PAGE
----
In recent years, cloning has been a controversial topic, being highly debated by scientists, politicians, and philosophers alike while invigorating popular culture through works such as Star Wars or Aldous Huxley 's’ Brave New World (Brock E-3). However, the fantastical examples of cloning to increase labor supply or selective cloning to create a caste system as these works depict, are highly irrelevant to problems society faces today with the prospect of cloning. Current medical technology suggests that cloning may be a new alternative to adoption or natural reproduction for couples that may have medical complications in pregnancy and birth, or couples that may be unable to conceive entirely.Yet, because this technology is so new, and admittedly, in an early, undeveloped stage, legislations or established moral standards are still fairly non-existent, making it essential that certain boundaries be formed. Subsequently, this paper will attempt to do so by suggesting and justifying that cloning be permitted and considered morally permissible as a means for reproduction. In this, works by D.Brock, C.Strong, E. Berg, L.Kass, and T.Takala will be used to argue that the overall benefits relative to health would outweigh any possible counter arguments against the use of reproductive cloning as an alternative to natural reproduction.
Joshua Lederberg’s controversial article titled “Experimental Genetic and Human Evolution” promoting human cloning, published in the 60’s sparked the widespread debate on cloning that would continue for decades to come. Leon Kass, leader of the President’s council of bioethics and a prominent figure in this debate, engaged in a lively debate with Lederberg where he argued that the “programmed reproduction of a man would, in fact, dehumanize him.” Lederberg and Kass are arguably the most well-known figures in the debate surrounding the issue of human reproductive cloning, and their hardline views on this matter, to a large extent, reflect the views of most people I have talked to about human cloning. On reading pieces published by various medical ethicists and philosophers, I have had a hard-time distinguishing what pieces of information we can really trust as the process of human cloning and all of its perceived implications because of what they are: perceptions. We still have no real way of knowing what a “developed” process of cloning would look like and the only way we can really discuss this is to make rational assumptions of how human cloning could take place (the duration, whether the child will have a gestation period within the mother, the potential biological impediments of the process, etc). However, even so, we still have no real idea of how it would actually change societal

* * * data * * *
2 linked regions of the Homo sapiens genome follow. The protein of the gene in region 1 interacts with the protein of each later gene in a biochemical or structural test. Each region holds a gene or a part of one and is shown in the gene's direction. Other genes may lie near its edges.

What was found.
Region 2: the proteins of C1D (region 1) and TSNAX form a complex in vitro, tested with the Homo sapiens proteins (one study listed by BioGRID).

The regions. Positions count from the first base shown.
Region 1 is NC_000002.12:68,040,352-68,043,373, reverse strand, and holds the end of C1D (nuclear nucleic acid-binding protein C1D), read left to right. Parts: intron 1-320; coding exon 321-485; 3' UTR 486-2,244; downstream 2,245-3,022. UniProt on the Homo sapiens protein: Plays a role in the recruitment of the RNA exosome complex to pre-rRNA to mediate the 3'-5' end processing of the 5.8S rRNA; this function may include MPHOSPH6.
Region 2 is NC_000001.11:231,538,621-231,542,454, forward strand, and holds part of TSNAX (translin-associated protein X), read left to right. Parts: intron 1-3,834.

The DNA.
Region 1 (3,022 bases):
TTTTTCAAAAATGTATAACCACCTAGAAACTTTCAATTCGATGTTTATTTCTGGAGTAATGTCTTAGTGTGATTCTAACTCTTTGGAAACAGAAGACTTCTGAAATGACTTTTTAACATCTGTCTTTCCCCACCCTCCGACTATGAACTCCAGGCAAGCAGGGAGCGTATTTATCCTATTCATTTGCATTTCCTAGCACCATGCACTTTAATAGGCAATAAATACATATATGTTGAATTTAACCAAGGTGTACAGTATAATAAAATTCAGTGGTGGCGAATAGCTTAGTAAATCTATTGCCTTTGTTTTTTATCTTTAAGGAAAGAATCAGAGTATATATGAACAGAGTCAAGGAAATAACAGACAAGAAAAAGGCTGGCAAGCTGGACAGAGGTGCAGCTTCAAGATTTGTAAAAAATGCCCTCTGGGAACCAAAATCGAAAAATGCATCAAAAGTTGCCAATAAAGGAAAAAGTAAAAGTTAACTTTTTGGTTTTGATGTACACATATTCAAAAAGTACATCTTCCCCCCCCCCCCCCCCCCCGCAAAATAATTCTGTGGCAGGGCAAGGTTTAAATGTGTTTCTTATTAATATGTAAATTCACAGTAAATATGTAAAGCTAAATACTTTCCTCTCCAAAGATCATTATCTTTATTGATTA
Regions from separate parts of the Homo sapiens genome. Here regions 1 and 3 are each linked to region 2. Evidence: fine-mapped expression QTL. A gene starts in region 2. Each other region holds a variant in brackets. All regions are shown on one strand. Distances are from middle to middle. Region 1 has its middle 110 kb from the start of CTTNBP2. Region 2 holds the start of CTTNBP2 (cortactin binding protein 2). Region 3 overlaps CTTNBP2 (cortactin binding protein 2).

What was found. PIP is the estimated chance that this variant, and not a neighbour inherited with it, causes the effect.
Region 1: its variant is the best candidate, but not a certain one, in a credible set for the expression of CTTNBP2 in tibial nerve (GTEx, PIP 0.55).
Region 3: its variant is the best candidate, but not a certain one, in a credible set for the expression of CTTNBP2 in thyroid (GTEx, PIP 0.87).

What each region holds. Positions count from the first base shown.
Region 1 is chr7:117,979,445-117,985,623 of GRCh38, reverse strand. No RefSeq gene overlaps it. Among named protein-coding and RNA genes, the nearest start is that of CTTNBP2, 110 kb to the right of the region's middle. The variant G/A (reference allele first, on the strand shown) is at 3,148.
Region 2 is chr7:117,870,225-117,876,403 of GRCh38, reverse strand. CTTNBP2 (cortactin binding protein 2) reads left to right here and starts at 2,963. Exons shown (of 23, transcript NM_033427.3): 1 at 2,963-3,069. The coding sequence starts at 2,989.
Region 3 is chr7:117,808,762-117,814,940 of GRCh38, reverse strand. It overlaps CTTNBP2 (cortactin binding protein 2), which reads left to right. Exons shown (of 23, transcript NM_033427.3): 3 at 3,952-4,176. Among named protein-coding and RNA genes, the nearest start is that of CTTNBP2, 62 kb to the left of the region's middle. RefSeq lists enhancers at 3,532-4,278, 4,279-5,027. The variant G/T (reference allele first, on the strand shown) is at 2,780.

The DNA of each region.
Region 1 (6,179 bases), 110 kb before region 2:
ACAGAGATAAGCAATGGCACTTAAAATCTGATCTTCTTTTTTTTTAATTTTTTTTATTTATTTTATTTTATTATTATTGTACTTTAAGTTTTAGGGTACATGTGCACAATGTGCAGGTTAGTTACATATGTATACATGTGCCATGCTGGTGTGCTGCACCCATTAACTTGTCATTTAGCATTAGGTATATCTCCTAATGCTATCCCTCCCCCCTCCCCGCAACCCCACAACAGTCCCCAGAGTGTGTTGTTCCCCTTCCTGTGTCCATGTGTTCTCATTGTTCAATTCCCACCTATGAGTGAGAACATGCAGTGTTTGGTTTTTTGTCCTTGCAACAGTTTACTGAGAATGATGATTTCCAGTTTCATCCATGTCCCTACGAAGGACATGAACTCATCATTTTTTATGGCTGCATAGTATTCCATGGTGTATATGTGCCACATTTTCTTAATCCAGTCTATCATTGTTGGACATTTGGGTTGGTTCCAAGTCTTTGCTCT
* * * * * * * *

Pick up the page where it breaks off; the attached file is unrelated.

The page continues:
In discussions of Cloning, one controversial issue has been Cloning Humans. On the one hand, Paul Stark argues that Cloning is wrong and shouldn't be done. On the other hand, Simon Smith contends that we could Clone human organs and put them into cloned pigs so that we have more organs for transplants and many more possibilities. My own view is in the middle of the issue. That I believe Cloning is dangerous and uncertain of the outcome. But the number of benefits from cloning is infinite.
In the summer of 1996, an animal unlike any other was born unto the world. Roughly three feet high and covered in an insulating material, there were countless others that looked nearly identical freely roaming the countryside. But this animal was special; it was precisely identical to one of its brethren. Dolly the sheep was the first ever manmade clone, an exact copy of its genetic donor. In the fifteen years since the birth of Dolly cloning technology has been improving at a steady pace, and now humanity as a whole is at an impasse: human clones. Scientists are very close to being able to clone a human being, but should they? A ban on human cloning issued by the World Health Organization is in place (World Health Organization 1) but it
The journey that human cloning has taken has been one of dramatic highs and lows, heated arguments and confusion about the path ahead. When researchers witnessed the birth of the first cloned mammal, they were ecstatic, but this high ended with the tragic early death of this sheep, Dolly, due to abnormalities (Jaenisch 2004: 2787). The initial success and progress in this field fueled scientists to want to do further research into this technology, which would eventually leading to work with human embryos. This work grew to a high enough profile to be addressed by former president George W. Bush, who decided to take away all funding for human cloning. This cut included both therapeutic cloning that worked with embryos not intended to be
The cloning of humans is now very close to reality, thanks to the historic scientific breakthrough of Dr. Ian Wilmut and his colleagues in the UK. This possibility is one of incredible potential benefit for all of us. Unfortunately the initial debate on this issue has been dominated by misleading, sensationalized accounts in the news media and negative emotional reactions derived from inaccurate science fiction. Much of the negativity about human cloning is based simply on the breathtaking novelty of the concept rather than on any real undesirable consequences. On balance, human cloning would have overwhelming advantages if regulated in a reasonable way. A comprehensive ban on human cloning by a misinformed public would be a sorry
Essay Question (2): Explain in full the ‘life in the shadow’ argument against human reproductive cloning. How might the argument be objected to? Do you regard the argument to be morally decisive, in the sense that it establishes that human cloning for purely reproductive purposes must never be permitted? Explain and defend your answer.